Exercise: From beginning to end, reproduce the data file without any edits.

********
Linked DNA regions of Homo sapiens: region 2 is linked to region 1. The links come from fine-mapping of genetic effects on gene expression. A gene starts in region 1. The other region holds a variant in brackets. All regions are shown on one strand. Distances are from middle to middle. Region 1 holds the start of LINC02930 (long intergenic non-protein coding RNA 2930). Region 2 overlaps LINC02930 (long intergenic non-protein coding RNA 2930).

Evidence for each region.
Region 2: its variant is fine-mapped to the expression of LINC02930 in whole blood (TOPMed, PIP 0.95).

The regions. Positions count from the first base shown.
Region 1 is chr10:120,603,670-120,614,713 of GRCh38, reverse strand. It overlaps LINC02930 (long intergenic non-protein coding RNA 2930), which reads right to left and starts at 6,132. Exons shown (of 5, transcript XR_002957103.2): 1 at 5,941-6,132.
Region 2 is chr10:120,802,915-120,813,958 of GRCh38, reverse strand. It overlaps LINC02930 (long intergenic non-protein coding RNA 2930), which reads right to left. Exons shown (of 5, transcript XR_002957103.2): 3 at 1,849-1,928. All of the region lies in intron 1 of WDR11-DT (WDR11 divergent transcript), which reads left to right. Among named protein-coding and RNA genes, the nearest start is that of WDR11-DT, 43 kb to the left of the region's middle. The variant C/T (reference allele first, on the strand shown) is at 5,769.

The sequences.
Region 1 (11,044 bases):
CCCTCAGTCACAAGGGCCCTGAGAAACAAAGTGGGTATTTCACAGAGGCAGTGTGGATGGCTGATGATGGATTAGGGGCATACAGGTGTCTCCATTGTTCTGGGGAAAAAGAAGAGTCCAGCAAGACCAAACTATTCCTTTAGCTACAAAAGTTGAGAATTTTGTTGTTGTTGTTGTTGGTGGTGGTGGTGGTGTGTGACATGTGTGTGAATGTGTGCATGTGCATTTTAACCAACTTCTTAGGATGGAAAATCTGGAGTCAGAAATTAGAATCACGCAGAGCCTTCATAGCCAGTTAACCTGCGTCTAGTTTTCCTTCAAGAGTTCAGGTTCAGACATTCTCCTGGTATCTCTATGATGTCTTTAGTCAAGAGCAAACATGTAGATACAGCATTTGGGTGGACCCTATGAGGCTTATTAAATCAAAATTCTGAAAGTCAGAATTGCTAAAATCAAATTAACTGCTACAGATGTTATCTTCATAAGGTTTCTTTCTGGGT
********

Linked DNA regions of Homo sapiens: region 2 is linked to region 1. The links come from fine-mapping of genetic effects on gene expression. A gene starts in region 1. The other region holds a variant in brackets. All regions are shown on one strand. Distances are from middle to middle. Region 1 holds the start of LINC02930 (long intergenic non-protein coding RNA 2930). Region 2 overlaps LINC02930 (long intergenic non-protein coding RNA 2930).

Evidence for each region.
Region 2: its variant is fine-mapped to the expression of LINC02930 in whole blood (TOPMed, PIP 0.95).

The regions. Positions count from the first base shown.
Region 1 is chr10:120,603,670-120,614,713 of GRCh38, reverse strand. It overlaps LINC02930 (long intergenic non-protein coding RNA 2930), which reads right to left and starts at 6,132. Exons shown (of 5, transcript XR_002957103.2): 1 at 5,941-6,132.
Region 2 is chr10:120,802,915-120,813,958 of GRCh38, reverse strand. It overlaps LINC02930 (long intergenic non-protein coding RNA 2930), which reads right to left. Exons shown (of 5, transcript XR_002957103.2): 3 at 1,849-1,928. All of the region lies in intron 1 of WDR11-DT (WDR11 divergent transcript), which reads left to right. Among named protein-coding and RNA genes, the nearest start is that of WDR11-DT, 43 kb to the left of the region's middle. The variant C/T (reference allele first, on the strand shown) is at 5,769.

The sequences.
Region 1 (11,044 bases):
CCCTCAGTCACAAGGGCCCTGAGAAACAAAGTGGGTATTTCACAGAGGCAGTGTGGATGGCTGATGATGGATTAGGGGCATACAGGTGTCTCCATTGTTCTGGGGAAAAAGAAGAGTCCAGCAAGACCAAACTATTCCTTTAGCTACAAAAGTTGAGAATTTTGTTGTTGTTGTTGTTGGTGGTGGTGGTGGTGTGTGACATGTGTGTGAATGTGTGCATGTGCATTTTAACCAACTTCTTAGGATGGAAAATCTGGAGTCAGAAATTAGAATCACGCAGAGCCTTCATAGCCAGTTAACCTGCGTCTAGTTTTCCTTCAAGAGTTCAGGTTCAGACATTCTCCTGGTATCTCTATGATGTCTTTAGTCAAGAGCAAACATGTAGATACAGCATTTGGGTGGACCCTATGAGGCTTATTAAATCAAAATTCTGAAAGTCAGAATTGCTAAAATCAAATTAACTGCTACAGATGTTATCTTCATAAGGTTTCTTTCTGGGT